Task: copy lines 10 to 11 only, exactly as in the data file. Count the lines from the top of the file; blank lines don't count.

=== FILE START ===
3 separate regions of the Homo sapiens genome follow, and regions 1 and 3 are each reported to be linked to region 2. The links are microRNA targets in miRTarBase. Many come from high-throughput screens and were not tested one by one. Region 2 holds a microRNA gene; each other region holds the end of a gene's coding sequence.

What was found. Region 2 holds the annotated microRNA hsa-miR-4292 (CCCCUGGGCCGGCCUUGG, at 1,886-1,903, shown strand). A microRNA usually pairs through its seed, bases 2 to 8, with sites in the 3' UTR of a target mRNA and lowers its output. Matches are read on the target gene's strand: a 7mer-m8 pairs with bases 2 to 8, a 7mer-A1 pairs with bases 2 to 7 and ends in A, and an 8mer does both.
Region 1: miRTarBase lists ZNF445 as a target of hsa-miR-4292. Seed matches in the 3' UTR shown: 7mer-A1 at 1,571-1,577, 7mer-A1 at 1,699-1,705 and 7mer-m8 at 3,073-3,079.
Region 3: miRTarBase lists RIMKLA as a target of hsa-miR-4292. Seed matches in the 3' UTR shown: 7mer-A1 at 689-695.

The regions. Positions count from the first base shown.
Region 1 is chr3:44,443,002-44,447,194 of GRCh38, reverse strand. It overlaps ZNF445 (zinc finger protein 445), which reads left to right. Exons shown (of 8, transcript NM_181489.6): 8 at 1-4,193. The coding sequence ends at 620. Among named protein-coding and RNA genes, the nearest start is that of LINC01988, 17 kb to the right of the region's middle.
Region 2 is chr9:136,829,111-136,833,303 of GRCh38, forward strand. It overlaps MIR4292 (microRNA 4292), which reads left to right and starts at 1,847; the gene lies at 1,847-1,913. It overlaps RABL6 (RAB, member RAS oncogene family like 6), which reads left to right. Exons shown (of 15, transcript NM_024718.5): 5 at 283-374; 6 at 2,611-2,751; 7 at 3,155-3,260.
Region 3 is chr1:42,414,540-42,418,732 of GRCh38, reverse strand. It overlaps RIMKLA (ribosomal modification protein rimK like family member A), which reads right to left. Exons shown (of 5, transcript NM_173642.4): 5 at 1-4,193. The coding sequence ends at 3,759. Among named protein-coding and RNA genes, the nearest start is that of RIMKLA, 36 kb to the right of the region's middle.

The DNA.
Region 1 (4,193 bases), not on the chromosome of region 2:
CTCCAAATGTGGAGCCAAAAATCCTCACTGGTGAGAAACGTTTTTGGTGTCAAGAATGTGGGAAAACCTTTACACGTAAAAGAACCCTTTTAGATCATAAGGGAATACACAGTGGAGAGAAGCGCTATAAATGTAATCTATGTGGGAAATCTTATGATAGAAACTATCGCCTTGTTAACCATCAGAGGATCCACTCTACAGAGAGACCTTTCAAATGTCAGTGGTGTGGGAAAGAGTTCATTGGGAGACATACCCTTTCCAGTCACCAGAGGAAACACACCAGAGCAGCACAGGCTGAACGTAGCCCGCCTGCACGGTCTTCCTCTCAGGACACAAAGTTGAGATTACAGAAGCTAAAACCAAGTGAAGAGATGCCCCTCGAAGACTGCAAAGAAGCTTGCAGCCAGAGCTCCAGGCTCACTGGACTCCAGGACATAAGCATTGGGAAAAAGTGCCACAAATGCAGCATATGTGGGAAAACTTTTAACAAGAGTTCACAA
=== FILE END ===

Region 1 (4,193 bases), not on the chromosome of region 2:
CTCCAAATGTGGAGCCAAAAATCCTCACTGGTGAGAAACGTTTTTGGTGTCAAGAATGTGGGAAAACCTTTACACGTAAAAGAACCCTTTTAGATCATAAGGGAATACACAGTGGAGAGAAGCGCTATAAATGTAATCTATGTGGGAAATCTTATGATAGAAACTATCGCCTTGTTAACCATCAGAGGATCCACTCTACAGAGAGACCTTTCAAATGTCAGTGGTGTGGGAAAGAGTTCATTGGGAGACATACCCTTTCCAGTCACCAGAGGAAACACACCAGAGCAGCACAGGCTGAACGTAGCCCGCCTGCACGGTCTTCCTCTCAGGACACAAAGTTGAGATTACAGAAGCTAAAACCAAGTGAAGAGATGCCCCTCGAAGACTGCAAAGAAGCTTGCAGCCAGAGCTCCAGGCTCACTGGACTCCAGGACATAAGCATTGGGAAAAAGTGCCACAAATGCAGCATATGTGGGAAAACTTTTAACAAGAGTTCACAA